Pink Walls

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Day One [Part III]

“Dead bodies are what started all this, adding more to the equation is the last thing I’m going to do.”

It had started snowing again, a light flurry that danced every which way in the direction of the wind created the scene that I had longed for just hours ago. But the subject of the snapshot was absent and even if she wasn’t, only the aesthetics of such moments could be recreated, not the spirit.

And even that was impossible because I also didn’t own a camera.

I watched the snowfall with equal parts skepticism and equal parts longing from the sole window in Daniel’s bedroom, while the teenager continued tinkering with pastries in the kitchen—like he claimed to have been doing for the past two days.

The bedroom had not one hint of his personality apart from the messy splashes of red he had made on the otherwise white walls and the sea blue futon we had moved here from another room.

Daniel admitted to not sleeping much in the room. He had only packed into the house three days ago and still slept on the couch downstairs with his pistol clutched to his chest.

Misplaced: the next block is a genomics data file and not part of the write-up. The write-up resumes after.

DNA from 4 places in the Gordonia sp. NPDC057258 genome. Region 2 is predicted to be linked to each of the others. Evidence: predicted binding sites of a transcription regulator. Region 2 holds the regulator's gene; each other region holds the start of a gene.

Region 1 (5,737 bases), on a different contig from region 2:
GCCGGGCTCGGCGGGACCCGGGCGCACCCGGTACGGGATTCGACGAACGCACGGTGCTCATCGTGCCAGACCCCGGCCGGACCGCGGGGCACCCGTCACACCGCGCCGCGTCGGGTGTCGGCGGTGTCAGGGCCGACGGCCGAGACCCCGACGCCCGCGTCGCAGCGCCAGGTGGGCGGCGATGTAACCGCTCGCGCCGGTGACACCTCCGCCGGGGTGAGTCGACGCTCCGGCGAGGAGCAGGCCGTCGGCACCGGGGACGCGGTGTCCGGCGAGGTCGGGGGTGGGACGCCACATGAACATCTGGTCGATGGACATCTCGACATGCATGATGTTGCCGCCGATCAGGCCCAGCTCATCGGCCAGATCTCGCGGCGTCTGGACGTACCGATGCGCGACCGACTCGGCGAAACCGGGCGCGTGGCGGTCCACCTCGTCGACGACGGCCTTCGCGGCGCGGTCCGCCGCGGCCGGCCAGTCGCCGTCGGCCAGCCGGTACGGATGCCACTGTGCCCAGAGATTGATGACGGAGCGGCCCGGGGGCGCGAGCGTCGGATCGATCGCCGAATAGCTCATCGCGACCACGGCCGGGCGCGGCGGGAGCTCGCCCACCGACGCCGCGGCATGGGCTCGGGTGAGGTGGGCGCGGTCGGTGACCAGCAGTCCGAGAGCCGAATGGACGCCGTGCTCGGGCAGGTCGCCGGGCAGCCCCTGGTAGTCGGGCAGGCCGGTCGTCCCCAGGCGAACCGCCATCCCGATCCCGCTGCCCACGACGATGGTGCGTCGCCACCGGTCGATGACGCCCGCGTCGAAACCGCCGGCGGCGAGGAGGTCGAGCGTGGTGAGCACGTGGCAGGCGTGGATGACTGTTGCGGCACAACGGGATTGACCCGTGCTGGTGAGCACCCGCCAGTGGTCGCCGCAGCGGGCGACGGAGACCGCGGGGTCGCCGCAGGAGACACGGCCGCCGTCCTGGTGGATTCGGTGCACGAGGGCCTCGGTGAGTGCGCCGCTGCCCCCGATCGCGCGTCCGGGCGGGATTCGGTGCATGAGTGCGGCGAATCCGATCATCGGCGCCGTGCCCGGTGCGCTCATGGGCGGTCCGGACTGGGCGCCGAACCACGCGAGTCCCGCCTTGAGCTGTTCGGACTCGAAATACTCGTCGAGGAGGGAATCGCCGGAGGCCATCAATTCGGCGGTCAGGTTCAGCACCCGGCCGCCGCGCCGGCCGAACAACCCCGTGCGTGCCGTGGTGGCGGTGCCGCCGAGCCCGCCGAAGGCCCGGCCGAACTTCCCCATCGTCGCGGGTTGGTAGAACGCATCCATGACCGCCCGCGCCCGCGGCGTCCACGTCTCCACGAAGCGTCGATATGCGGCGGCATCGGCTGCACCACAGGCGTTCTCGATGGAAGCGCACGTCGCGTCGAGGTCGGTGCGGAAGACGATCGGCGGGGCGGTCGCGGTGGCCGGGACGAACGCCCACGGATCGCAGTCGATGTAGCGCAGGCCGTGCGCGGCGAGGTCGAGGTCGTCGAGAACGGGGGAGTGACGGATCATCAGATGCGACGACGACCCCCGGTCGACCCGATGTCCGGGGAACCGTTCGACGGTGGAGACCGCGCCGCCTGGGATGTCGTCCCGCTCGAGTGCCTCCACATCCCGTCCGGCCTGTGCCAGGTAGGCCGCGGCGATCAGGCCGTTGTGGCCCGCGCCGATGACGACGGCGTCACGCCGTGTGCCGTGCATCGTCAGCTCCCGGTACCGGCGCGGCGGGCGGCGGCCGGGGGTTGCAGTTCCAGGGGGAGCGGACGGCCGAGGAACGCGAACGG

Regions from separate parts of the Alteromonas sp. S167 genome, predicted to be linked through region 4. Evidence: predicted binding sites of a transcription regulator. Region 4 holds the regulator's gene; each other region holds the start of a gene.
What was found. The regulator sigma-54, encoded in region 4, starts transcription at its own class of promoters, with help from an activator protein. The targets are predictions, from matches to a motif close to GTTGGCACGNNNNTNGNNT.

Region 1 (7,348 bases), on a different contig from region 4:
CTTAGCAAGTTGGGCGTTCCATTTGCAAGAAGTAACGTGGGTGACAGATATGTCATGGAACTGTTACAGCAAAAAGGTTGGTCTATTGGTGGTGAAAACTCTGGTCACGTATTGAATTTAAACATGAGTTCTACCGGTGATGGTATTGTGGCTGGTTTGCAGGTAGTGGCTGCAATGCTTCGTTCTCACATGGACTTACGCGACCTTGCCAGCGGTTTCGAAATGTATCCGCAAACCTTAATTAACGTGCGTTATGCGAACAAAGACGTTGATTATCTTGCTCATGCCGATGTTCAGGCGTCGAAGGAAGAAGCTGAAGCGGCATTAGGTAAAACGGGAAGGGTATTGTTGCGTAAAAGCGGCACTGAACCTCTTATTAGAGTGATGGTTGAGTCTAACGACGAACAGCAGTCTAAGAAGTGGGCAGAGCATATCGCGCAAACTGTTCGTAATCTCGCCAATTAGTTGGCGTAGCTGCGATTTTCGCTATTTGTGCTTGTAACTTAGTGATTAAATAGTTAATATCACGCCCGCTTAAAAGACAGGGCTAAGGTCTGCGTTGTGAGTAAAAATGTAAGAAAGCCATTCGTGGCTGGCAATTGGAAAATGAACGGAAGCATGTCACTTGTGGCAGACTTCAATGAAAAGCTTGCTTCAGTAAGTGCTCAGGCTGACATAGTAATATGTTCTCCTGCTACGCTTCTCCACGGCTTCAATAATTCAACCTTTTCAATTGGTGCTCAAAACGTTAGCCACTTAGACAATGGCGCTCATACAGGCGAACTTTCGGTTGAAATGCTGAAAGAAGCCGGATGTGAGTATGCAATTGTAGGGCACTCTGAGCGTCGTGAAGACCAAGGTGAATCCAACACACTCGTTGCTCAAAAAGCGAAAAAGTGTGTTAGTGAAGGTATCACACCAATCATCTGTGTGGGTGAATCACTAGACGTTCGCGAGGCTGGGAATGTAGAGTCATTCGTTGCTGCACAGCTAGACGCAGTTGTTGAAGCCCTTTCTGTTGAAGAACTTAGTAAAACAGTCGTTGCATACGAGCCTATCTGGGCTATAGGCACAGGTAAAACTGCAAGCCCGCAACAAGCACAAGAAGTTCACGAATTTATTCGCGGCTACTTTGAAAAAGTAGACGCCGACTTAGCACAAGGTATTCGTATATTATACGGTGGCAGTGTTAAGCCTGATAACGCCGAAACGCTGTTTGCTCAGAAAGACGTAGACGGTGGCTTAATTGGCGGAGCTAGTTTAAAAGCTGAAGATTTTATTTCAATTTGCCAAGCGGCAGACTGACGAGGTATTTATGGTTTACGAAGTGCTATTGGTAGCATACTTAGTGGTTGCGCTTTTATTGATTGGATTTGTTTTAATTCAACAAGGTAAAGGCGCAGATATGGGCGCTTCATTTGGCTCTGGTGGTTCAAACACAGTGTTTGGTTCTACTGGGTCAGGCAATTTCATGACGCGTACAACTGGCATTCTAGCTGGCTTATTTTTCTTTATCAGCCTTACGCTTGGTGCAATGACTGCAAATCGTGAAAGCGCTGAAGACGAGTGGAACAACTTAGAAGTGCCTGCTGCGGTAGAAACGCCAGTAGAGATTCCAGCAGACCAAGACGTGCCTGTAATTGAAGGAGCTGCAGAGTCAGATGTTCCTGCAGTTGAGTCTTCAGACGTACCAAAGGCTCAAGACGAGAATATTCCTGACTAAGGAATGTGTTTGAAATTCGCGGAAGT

I wondered if my presence would help the teen sleep easy, or if it would worsen the whole matter altogether. Despite the fact that Daniel was always smiling at me, I could tell that the kid didn’t trust me—which was understandable seeing that there was a target on his head.

“Are you sure you don’t want that cookie?” I heard Daniel ask from behind me. “You look hungry.”

I considered the offer for a moment, still looking out the window. It was the only one that directly overlooked the part of the street in front of the house.

It was something I had noticed earlier when I had been talking to Ron—the perfect vantage point—and already I had taken note of two people who looked overtly conspicuous.